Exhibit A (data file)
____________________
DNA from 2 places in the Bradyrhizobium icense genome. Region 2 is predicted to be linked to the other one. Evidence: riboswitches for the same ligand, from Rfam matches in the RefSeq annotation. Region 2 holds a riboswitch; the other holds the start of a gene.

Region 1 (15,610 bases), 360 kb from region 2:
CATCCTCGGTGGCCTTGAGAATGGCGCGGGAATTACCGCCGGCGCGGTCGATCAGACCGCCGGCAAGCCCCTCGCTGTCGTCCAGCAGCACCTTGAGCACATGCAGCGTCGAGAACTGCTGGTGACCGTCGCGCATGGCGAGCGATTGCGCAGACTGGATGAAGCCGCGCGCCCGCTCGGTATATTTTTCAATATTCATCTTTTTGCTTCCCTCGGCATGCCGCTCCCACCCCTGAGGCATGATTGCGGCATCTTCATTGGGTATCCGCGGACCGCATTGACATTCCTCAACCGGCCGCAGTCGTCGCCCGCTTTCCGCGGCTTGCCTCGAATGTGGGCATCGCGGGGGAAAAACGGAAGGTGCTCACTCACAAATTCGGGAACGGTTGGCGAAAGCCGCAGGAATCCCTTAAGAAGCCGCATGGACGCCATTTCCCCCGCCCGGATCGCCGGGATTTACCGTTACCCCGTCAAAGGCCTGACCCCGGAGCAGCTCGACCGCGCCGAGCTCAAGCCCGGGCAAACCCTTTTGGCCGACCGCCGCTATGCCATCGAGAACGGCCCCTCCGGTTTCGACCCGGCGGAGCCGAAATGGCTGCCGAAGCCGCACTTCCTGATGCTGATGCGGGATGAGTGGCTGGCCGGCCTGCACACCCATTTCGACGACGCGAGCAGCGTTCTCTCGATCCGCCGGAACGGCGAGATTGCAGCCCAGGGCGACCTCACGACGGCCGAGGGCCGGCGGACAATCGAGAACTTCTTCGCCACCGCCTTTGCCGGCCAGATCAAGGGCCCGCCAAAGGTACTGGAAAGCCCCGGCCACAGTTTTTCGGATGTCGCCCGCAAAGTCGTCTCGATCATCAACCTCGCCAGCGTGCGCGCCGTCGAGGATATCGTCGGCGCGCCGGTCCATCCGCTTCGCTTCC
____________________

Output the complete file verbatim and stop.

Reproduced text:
DNA from 2 places in the Bradyrhizobium icense genome. Region 2 is predicted to be linked to the other one. Evidence: riboswitches for the same ligand, from Rfam matches in the RefSeq annotation. Region 2 holds a riboswitch; the other holds the start of a gene.

Region 1 (15,610 bases), 360 kb from region 2:
CATCCTCGGTGGCCTTGAGAATGGCGCGGGAATTACCGCCGGCGCGGTCGATCAGACCGCCGGCAAGCCCCTCGCTGTCGTCCAGCAGCACCTTGAGCACATGCAGCGTCGAGAACTGCTGGTGACCGTCGCGCATGGCGAGCGATTGCGCAGACTGGATGAAGCCGCGCGCCCGCTCGGTATATTTTTCAATATTCATCTTTTTGCTTCCCTCGGCATGCCGCTCCCACCCCTGAGGCATGATTGCGGCATCTTCATTGGGTATCCGCGGACCGCATTGACATTCCTCAACCGGCCGCAGTCGTCGCCCGCTTTCCGCGGCTTGCCTCGAATGTGGGCATCGCGGGGGAAAAACGGAAGGTGCTCACTCACAAATTCGGGAACGGTTGGCGAAAGCCGCAGGAATCCCTTAAGAAGCCGCATGGACGCCATTTCCCCCGCCCGGATCGCCGGGATTTACCGTTACCCCGTCAAAGGCCTGACCCCGGAGCAGCTCGACCGCGCCGAGCTCAAGCCCGGGCAAACCCTTTTGGCCGACCGCCGCTATGCCATCGAGAACGGCCCCTCCGGTTTCGACCCGGCGGAGCCGAAATGGCTGCCGAAGCCGCACTTCCTGATGCTGATGCGGGATGAGTGGCTGGCCGGCCTGCACACCCATTTCGACGACGCGAGCAGCGTTCTCTCGATCCGCCGGAACGGCGAGATTGCAGCCCAGGGCGACCTCACGACGGCCGAGGGCCGGCGGACAATCGAGAACTTCTTCGCCACCGCCTTTGCCGGCCAGATCAAGGGCCCGCCAAAGGTACTGGAAAGCCCCGGCCACAGTTTTTCGGATGTCGCCCGCAAAGTCGTCTCGATCATCAACCTCGCCAGCGTGCGCGCCGTCGAGGATATCGTCGGCGCGCCGGTCCATCCGCTTCGCTTCC